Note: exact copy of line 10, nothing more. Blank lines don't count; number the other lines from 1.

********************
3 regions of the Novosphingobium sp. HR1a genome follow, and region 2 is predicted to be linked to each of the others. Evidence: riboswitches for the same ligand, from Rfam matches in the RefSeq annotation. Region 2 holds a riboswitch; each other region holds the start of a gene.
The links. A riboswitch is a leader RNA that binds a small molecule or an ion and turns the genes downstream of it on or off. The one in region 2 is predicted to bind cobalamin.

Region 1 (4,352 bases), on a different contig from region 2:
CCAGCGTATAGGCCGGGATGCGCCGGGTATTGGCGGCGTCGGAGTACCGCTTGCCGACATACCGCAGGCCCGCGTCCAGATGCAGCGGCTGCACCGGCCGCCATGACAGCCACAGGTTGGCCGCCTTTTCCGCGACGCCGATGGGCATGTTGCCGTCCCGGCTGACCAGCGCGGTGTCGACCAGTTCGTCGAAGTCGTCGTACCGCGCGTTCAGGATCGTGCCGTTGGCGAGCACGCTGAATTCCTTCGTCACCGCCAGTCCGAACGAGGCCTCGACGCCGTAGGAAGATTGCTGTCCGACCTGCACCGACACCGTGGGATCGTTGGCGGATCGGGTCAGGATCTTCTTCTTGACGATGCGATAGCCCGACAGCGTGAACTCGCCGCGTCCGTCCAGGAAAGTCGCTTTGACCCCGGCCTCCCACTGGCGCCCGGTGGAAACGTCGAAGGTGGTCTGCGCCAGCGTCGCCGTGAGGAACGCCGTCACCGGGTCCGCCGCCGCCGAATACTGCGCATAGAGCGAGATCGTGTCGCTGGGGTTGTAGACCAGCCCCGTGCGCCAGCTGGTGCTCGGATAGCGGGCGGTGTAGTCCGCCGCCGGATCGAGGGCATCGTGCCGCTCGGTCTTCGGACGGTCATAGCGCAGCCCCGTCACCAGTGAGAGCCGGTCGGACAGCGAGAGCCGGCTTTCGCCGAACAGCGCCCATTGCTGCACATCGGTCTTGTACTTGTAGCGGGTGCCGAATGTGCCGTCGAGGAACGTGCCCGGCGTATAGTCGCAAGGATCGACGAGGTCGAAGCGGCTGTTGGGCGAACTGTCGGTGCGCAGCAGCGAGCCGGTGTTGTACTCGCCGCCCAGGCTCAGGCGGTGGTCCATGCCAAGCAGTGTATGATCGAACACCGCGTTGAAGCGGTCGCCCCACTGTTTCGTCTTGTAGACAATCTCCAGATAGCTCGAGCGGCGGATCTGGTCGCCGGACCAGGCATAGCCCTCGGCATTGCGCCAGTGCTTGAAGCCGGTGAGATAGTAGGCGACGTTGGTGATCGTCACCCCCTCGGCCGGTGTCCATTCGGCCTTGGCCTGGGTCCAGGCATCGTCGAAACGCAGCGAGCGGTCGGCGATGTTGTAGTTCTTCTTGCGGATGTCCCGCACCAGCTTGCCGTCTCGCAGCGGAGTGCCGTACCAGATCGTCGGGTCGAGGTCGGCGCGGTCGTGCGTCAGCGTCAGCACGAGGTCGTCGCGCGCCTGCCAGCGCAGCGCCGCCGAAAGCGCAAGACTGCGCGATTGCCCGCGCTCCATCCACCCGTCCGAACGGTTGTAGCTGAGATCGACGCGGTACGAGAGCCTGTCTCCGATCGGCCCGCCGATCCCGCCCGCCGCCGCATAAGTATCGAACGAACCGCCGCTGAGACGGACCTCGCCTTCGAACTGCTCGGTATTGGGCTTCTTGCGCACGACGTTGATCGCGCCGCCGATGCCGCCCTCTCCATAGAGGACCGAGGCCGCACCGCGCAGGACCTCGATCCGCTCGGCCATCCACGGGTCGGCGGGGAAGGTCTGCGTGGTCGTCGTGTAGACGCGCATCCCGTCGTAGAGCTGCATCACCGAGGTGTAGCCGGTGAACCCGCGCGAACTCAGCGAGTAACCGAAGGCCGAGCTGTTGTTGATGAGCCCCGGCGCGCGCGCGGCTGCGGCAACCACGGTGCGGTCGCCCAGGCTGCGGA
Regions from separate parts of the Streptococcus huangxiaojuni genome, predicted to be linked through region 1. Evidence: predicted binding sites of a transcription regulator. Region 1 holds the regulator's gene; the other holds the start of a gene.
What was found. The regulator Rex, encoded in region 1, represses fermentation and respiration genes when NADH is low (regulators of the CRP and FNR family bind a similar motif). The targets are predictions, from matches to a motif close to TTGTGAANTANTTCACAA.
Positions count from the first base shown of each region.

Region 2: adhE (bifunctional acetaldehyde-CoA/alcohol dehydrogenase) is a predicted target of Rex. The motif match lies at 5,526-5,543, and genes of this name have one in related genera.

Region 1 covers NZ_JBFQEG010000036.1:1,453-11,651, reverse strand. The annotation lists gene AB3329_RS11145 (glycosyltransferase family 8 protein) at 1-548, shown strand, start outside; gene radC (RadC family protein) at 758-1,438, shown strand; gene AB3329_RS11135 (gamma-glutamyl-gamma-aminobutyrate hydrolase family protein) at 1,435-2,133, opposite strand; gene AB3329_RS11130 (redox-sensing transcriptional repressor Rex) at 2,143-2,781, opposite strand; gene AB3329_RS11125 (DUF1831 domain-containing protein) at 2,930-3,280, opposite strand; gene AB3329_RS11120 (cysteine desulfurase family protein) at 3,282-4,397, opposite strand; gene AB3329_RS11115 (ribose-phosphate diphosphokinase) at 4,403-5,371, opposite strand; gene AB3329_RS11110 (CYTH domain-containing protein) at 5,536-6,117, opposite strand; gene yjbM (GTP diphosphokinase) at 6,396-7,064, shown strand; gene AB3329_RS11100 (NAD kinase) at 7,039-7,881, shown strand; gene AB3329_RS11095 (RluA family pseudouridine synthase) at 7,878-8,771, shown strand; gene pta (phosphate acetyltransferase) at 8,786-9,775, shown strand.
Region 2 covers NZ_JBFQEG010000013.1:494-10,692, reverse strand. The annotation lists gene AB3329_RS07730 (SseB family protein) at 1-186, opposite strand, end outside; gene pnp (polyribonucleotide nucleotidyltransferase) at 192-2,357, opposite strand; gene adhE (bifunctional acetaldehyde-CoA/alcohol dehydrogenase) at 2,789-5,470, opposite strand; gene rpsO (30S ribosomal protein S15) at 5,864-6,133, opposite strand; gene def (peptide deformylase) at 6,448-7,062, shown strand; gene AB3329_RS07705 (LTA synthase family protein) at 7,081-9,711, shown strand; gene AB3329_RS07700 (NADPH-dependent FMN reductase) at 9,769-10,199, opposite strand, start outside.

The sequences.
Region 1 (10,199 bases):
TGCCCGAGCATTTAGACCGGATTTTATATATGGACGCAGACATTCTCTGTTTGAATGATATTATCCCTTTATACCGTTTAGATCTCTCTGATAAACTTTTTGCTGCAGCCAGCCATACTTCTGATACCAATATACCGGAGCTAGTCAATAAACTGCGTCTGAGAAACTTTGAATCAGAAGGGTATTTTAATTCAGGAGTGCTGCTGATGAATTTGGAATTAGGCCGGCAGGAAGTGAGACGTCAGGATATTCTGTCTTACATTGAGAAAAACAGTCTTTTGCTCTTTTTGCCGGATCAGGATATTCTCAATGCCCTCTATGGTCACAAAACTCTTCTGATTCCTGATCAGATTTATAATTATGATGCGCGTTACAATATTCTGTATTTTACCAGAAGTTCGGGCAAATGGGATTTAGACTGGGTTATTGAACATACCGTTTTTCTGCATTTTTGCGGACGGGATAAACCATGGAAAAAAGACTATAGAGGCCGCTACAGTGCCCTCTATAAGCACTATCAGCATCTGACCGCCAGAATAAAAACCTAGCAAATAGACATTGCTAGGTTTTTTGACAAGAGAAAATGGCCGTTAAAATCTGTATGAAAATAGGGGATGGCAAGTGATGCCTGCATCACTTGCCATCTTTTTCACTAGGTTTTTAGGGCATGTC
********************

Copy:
Region 2 covers NZ_JBFQEG010000013.1:494-10,692, reverse strand. The annotation lists gene AB3329_RS07730 (SseB family protein) at 1-186, opposite strand, end outside; gene pnp (polyribonucleotide nucleotidyltransferase) at 192-2,357, opposite strand; gene adhE (bifunctional acetaldehyde-CoA/alcohol dehydrogenase) at 2,789-5,470, opposite strand; gene rpsO (30S ribosomal protein S15) at 5,864-6,133, opposite strand; gene def (peptide deformylase) at 6,448-7,062, shown strand; gene AB3329_RS07705 (LTA synthase family protein) at 7,081-9,711, shown strand; gene AB3329_RS07700 (NADPH-dependent FMN reductase) at 9,769-10,199, opposite strand, start outside.